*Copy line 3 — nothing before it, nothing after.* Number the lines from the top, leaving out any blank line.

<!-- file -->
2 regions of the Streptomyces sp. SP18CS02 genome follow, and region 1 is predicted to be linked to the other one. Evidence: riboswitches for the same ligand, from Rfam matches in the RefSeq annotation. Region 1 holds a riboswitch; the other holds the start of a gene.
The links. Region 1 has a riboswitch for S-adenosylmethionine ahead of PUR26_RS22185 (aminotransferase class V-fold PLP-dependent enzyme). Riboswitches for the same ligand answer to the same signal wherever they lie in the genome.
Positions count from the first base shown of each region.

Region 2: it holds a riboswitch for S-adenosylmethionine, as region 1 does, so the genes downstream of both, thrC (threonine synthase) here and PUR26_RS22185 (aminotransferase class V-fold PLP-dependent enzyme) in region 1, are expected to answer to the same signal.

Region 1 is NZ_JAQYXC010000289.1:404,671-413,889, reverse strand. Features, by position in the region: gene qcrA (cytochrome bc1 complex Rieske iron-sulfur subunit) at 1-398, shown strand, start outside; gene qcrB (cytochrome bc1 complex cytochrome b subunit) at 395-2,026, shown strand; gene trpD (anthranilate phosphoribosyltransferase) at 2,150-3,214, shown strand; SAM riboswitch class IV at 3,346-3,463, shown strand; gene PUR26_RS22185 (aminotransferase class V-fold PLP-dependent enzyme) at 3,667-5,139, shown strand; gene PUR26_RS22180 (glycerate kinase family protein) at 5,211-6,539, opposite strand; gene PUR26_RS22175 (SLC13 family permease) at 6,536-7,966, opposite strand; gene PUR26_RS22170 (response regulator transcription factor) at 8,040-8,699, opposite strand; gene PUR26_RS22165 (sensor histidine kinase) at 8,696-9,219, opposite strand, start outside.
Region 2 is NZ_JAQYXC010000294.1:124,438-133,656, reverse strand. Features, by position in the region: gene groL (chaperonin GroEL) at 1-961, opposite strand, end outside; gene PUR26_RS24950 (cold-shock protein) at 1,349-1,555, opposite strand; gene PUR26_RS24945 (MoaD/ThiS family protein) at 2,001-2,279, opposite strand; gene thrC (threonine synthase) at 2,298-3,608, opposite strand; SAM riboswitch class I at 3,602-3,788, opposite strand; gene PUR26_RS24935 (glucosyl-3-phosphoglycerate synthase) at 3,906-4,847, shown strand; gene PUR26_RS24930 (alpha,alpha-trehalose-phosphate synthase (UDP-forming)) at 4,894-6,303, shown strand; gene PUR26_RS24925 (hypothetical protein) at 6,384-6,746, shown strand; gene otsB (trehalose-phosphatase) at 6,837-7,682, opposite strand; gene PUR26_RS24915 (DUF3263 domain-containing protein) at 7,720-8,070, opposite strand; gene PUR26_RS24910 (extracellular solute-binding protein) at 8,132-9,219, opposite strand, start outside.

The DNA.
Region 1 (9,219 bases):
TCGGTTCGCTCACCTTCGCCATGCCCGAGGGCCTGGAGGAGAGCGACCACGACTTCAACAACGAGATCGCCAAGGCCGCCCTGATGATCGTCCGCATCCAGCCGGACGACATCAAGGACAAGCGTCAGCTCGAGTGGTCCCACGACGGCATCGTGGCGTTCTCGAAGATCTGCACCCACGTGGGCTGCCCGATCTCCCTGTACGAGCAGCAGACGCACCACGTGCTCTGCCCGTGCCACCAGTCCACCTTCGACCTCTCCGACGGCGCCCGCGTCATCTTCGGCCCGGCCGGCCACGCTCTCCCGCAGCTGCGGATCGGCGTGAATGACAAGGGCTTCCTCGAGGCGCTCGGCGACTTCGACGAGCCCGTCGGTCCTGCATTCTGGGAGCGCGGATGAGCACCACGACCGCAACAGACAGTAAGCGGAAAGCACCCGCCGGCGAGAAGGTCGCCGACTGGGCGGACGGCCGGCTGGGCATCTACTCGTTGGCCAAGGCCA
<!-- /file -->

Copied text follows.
Positions count from the first base shown of each region.